Ukrainian soldiers begin long road to recovery in Berlin

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Ukrainian soldiers begin long road to recovery in Berlin
A Ukrainian soldier prepares ammunition on the frontline. Photo: picture alliance/dpa/AP | Evgeniy Maloletka

Miner Vitali volunteered to fight against Russia from the first days of the conflict at the front lines in his native Kharkiv, in eastern Ukraine, where orthopaedic surgeon Olga Pidgaiska worked in a hospital.


But it was 1,600 kilometres away that the two Ukrainians would meet -- at Charite hospital in Berlin where war-wounded Vitali received treatment and where Olga worked after fleeing the war.

Vitali, who gave his first name only, was shot several times in his limbs shortly after joining battle.

His right arm had to be amputated. He was swiftly transported out of Ukraine for treatment in Germany, arriving in Berlin in March 2022.

Ten operations followed, and doctors were able to save his leg -- which he was told in Ukraine he would lose.

READ ALSO: German arms maker struggles to meet demand as Ukraine war rages

Doctors have also given Vitali an artificial arm.

"It's important for me. When I'm back home, I'll need to drive my car," said the miner.

A doctor comes by every day, accompanied by Olga, who translates the instructions and information given to the patient.

Olga herself fled the war with her mother and son, finding refuge in Berlin, where she obtained employment at the capital's biggest hospital.

'Not on this scale'

Thousands of wounded Ukrainian soldiers are being treated across the EU as part of a programme set up by the European Commission.

Germany has taken in 800 injured Ukrainian soldiers since the start of the war, including about 50 at the Berlin hospital unit specialising in muscular and skeletal wounds.

"We have already seen this in other conflicts, but not on this scale," said Sven Maerdian, who heads the hospital's trauma surgical section.

Their recovery process is long and full of pitfalls.


Over three to six months, the patients are treated far away from their loved ones, and their daily routine is punctuated by injections of antibiotics and medical checks.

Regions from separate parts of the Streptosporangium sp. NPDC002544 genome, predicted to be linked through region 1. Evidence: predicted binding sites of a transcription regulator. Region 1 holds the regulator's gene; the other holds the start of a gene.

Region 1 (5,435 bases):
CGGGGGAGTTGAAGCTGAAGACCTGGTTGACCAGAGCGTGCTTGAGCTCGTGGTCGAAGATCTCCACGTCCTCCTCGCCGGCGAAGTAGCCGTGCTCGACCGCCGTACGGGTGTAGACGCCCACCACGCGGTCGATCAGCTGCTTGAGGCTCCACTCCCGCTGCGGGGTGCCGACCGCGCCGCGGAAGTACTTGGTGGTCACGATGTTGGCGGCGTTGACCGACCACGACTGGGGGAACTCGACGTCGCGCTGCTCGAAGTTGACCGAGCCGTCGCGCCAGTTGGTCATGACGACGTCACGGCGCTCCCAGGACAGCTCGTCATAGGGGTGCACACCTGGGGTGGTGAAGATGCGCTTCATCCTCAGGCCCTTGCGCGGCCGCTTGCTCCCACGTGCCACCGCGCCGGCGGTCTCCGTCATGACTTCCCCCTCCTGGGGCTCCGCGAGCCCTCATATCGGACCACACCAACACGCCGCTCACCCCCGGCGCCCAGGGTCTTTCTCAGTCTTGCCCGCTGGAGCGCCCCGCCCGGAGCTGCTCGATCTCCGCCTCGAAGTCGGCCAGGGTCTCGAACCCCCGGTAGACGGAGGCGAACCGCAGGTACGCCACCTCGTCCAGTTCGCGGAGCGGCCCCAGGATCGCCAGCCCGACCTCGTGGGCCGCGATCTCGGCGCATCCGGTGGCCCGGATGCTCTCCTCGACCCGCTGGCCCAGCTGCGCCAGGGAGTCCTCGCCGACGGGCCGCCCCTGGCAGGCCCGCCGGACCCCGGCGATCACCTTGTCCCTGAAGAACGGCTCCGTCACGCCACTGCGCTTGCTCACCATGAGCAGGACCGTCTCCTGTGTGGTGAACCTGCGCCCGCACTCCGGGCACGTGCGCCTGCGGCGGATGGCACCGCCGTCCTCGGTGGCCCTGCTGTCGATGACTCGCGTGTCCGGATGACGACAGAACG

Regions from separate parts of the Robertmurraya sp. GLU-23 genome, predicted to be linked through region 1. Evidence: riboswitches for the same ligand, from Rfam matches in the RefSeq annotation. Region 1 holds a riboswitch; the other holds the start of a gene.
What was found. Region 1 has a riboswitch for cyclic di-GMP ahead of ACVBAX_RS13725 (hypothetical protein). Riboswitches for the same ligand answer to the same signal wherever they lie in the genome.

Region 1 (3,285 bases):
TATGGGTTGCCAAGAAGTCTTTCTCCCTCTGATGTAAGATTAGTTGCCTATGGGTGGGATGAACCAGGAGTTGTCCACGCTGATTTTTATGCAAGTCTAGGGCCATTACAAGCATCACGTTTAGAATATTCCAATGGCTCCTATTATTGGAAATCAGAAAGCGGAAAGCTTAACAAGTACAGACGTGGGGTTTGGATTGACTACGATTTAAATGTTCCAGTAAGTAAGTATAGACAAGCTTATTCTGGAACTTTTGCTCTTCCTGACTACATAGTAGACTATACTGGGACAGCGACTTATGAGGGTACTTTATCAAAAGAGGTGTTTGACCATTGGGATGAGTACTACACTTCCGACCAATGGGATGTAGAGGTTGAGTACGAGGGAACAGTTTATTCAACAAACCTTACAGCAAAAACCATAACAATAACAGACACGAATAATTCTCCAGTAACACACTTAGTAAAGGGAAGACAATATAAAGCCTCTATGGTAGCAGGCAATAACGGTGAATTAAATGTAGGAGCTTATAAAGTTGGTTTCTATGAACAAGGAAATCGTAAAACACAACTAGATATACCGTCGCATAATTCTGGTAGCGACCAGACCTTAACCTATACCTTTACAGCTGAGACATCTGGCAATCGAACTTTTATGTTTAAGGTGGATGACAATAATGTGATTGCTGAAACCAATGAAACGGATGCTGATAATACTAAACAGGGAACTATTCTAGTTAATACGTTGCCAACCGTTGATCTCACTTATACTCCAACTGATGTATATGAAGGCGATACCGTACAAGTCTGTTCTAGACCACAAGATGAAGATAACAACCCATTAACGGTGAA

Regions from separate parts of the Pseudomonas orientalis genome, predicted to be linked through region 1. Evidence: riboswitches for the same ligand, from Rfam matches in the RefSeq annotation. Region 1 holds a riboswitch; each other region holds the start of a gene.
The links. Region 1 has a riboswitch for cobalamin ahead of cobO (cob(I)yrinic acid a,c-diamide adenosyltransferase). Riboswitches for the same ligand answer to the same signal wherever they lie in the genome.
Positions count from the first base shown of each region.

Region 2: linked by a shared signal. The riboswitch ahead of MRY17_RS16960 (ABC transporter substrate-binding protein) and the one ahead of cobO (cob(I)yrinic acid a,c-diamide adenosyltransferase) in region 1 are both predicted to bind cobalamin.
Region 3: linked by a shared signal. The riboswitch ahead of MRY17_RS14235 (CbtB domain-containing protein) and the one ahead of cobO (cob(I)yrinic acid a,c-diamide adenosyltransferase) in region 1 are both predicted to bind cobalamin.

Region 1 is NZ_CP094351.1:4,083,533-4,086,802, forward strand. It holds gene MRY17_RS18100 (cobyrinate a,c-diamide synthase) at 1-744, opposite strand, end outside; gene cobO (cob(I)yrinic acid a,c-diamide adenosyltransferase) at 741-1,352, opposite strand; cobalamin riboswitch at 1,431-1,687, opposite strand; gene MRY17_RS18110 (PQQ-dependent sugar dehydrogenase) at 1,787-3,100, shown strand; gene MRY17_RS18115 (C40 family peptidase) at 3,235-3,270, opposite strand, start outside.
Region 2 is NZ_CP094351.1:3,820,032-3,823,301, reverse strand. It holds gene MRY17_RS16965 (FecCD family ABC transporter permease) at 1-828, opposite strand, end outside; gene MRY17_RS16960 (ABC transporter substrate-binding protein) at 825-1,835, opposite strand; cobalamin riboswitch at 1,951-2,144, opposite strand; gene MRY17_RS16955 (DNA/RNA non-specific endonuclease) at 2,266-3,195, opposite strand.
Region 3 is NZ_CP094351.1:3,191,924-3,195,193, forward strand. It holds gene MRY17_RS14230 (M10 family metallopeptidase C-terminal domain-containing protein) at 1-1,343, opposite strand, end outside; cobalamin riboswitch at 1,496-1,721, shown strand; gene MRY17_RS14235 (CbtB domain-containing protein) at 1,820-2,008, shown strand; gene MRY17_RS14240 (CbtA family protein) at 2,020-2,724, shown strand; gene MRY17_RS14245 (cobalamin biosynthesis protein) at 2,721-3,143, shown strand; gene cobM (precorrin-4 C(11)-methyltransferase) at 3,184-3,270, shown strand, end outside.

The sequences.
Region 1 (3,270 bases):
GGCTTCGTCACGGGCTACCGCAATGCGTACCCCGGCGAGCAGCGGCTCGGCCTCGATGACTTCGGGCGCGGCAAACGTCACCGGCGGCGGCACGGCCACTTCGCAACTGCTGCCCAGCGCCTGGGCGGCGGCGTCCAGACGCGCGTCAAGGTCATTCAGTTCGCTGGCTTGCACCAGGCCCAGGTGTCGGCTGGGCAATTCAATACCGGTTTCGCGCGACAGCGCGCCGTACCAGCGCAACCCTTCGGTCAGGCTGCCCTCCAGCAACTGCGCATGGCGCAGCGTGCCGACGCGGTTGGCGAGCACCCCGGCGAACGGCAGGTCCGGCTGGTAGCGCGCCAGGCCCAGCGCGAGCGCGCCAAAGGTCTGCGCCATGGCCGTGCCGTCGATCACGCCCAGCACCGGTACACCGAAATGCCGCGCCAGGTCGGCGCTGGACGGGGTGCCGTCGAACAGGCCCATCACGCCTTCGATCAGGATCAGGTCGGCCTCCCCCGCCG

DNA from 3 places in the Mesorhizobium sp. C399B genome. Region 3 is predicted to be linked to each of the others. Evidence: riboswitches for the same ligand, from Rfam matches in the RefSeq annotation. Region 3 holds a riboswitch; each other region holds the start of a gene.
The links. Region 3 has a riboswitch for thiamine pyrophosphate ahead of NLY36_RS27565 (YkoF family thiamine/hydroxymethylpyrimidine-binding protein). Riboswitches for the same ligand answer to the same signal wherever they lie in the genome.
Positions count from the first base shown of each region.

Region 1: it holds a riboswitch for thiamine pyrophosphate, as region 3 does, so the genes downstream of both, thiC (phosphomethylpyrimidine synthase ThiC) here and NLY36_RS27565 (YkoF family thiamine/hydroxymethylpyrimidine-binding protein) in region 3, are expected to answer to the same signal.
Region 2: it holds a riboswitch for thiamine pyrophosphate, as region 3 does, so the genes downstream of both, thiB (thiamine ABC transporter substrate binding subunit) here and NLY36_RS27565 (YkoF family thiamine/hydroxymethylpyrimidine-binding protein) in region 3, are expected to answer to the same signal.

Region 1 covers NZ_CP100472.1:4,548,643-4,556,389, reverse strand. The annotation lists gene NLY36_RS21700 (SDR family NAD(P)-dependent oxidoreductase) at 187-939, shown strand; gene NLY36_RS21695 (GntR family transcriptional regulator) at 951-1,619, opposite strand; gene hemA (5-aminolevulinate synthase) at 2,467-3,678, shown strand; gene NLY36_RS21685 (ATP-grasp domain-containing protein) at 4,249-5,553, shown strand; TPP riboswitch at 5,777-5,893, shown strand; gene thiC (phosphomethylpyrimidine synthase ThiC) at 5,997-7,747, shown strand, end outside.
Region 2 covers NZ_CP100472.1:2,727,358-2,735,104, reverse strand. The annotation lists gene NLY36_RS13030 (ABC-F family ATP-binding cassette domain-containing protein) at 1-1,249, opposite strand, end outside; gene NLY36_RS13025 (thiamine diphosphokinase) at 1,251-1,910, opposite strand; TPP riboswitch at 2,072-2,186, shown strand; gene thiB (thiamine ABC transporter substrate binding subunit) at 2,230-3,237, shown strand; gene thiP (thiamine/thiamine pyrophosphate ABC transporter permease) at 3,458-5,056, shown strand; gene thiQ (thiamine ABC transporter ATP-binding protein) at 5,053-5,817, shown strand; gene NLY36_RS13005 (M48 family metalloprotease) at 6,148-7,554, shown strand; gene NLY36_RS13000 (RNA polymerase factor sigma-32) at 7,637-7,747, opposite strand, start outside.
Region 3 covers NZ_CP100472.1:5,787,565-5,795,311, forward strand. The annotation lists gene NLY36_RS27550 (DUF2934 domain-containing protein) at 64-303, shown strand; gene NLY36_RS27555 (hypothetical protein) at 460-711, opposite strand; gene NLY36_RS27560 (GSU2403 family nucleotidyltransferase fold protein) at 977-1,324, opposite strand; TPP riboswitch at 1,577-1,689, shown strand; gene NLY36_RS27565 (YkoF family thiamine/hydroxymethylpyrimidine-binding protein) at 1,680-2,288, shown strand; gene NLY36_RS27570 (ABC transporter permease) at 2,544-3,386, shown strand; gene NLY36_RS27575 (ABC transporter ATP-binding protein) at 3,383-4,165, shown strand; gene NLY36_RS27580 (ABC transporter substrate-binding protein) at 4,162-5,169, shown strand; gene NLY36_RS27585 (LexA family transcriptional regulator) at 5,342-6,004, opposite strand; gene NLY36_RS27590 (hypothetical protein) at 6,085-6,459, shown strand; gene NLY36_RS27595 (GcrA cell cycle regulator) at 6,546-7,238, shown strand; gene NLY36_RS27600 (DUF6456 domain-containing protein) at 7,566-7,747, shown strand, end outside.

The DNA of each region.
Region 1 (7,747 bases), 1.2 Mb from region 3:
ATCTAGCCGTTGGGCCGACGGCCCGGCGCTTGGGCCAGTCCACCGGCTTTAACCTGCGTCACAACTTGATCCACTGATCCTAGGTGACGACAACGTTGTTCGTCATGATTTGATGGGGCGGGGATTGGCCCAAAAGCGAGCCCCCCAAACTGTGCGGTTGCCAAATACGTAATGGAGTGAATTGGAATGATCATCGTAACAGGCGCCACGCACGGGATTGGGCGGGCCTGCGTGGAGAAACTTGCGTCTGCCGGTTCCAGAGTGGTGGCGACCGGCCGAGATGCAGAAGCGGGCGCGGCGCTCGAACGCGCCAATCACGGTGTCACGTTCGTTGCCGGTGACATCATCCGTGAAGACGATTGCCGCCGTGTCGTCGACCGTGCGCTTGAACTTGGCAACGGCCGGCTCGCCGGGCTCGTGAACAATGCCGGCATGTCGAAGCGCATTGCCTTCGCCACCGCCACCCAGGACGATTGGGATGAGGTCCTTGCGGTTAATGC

Vitali leaves his room sometimes, with the help of a wheelchair, to chat with compatriot Oleh.

Wearing a T-shirt with a Ukrainian flag and sporting tattoos on his arms, Oleh was also wounded in the war.

He stepped on a mine and arrived in Charite at the start of the year, with a large wound on his right hip.

Oleh has undergone several operations, but serious infection set in on the wound, complicating his recovery.

READ ALSO: Germany unveils 2.7 bn euro weapons package for Ukraine

Resistant infections

Resistant bacteria infecting the soldiers are hard to treat, Maerdian said, calling it a "medical challenge" that practitioners are fighting with special antibiotic regimes.

The psychological treatment of the patients is likewise a challenge, with doctors watching the process closely and an emergency service dedicated to their recovery.

Away from the war, all that the Ukrainian patients think about are their families back home.

Vitali's wife and two sons are still in Ukraine. His older son is on the frontline.

"It's very difficult to be far from my family, but I'm trying my best," he said, adding that he calls them "every half an hour".

Vitali knows that when he returns to Ukraine, he won't have much time with his loved ones either.

Fighting is raging and all men between 18 and 60 are mobilised.

"I have military obligations," he said.



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